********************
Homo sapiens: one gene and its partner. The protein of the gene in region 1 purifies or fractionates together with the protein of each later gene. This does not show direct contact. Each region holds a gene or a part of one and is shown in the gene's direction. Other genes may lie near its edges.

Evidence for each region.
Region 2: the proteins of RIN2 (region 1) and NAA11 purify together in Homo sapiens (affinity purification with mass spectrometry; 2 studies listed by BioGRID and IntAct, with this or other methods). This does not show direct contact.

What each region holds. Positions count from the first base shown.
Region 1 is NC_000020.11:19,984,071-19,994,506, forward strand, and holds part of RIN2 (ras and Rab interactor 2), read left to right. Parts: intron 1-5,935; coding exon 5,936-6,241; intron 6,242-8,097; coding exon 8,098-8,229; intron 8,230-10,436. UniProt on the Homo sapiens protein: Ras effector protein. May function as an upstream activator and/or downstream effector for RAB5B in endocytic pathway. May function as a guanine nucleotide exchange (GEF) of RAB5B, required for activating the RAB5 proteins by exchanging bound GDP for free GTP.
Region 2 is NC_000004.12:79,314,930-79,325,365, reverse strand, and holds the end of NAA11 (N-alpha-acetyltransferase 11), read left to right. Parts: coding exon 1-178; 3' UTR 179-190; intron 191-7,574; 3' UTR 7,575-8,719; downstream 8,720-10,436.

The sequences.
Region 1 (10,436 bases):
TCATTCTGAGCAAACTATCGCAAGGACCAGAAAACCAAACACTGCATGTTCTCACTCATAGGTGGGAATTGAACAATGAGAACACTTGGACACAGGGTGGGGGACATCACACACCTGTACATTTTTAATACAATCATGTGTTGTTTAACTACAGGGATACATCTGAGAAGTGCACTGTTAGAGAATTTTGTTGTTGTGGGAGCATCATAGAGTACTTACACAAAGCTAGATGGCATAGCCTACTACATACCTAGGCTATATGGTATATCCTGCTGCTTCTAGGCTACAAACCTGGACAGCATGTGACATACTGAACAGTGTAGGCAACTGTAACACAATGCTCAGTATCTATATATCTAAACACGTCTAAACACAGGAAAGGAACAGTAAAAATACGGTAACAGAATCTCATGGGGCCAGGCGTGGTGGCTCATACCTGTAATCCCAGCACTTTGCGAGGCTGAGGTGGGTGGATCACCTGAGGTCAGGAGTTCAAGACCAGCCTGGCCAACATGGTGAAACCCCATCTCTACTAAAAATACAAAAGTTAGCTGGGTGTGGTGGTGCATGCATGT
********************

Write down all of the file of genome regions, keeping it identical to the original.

Homo sapiens: one gene and its partner. The protein of the gene in region 1 purifies or fractionates together with the protein of each later gene. This does not show direct contact. Each region holds a gene or a part of one and is shown in the gene's direction. Other genes may lie near its edges.

Evidence for each region.
Region 2: the proteins of RIN2 (region 1) and NAA11 purify together in Homo sapiens (affinity purification with mass spectrometry; 2 studies listed by BioGRID and IntAct, with this or other methods). This does not show direct contact.

What each region holds. Positions count from the first base shown.
Region 1 is NC_000020.11:19,984,071-19,994,506, forward strand, and holds part of RIN2 (ras and Rab interactor 2), read left to right. Parts: intron 1-5,935; coding exon 5,936-6,241; intron 6,242-8,097; coding exon 8,098-8,229; intron 8,230-10,436. UniProt on the Homo sapiens protein: Ras effector protein. May function as an upstream activator and/or downstream effector for RAB5B in endocytic pathway. May function as a guanine nucleotide exchange (GEF) of RAB5B, required for activating the RAB5 proteins by exchanging bound GDP for free GTP.
Region 2 is NC_000004.12:79,314,930-79,325,365, reverse strand, and holds the end of NAA11 (N-alpha-acetyltransferase 11), read left to right. Parts: coding exon 1-178; 3' UTR 179-190; intron 191-7,574; 3' UTR 7,575-8,719; downstream 8,720-10,436.

The sequences.
Region 1 (10,436 bases):
TCATTCTGAGCAAACTATCGCAAGGACCAGAAAACCAAACACTGCATGTTCTCACTCATAGGTGGGAATTGAACAATGAGAACACTTGGACACAGGGTGGGGGACATCACACACCTGTACATTTTTAATACAATCATGTGTTGTTTAACTACAGGGATACATCTGAGAAGTGCACTGTTAGAGAATTTTGTTGTTGTGGGAGCATCATAGAGTACTTACACAAAGCTAGATGGCATAGCCTACTACATACCTAGGCTATATGGTATATCCTGCTGCTTCTAGGCTACAAACCTGGACAGCATGTGACATACTGAACAGTGTAGGCAACTGTAACACAATGCTCAGTATCTATATATCTAAACACGTCTAAACACAGGAAAGGAACAGTAAAAATACGGTAACAGAATCTCATGGGGCCAGGCGTGGTGGCTCATACCTGTAATCCCAGCACTTTGCGAGGCTGAGGTGGGTGGATCACCTGAGGTCAGGAGTTCAAGACCAGCCTGGCCAACATGGTGAAACCCCATCTCTACTAAAAATACAAAAGTTAGCTGGGTGTGGTGGTGCATGCATGT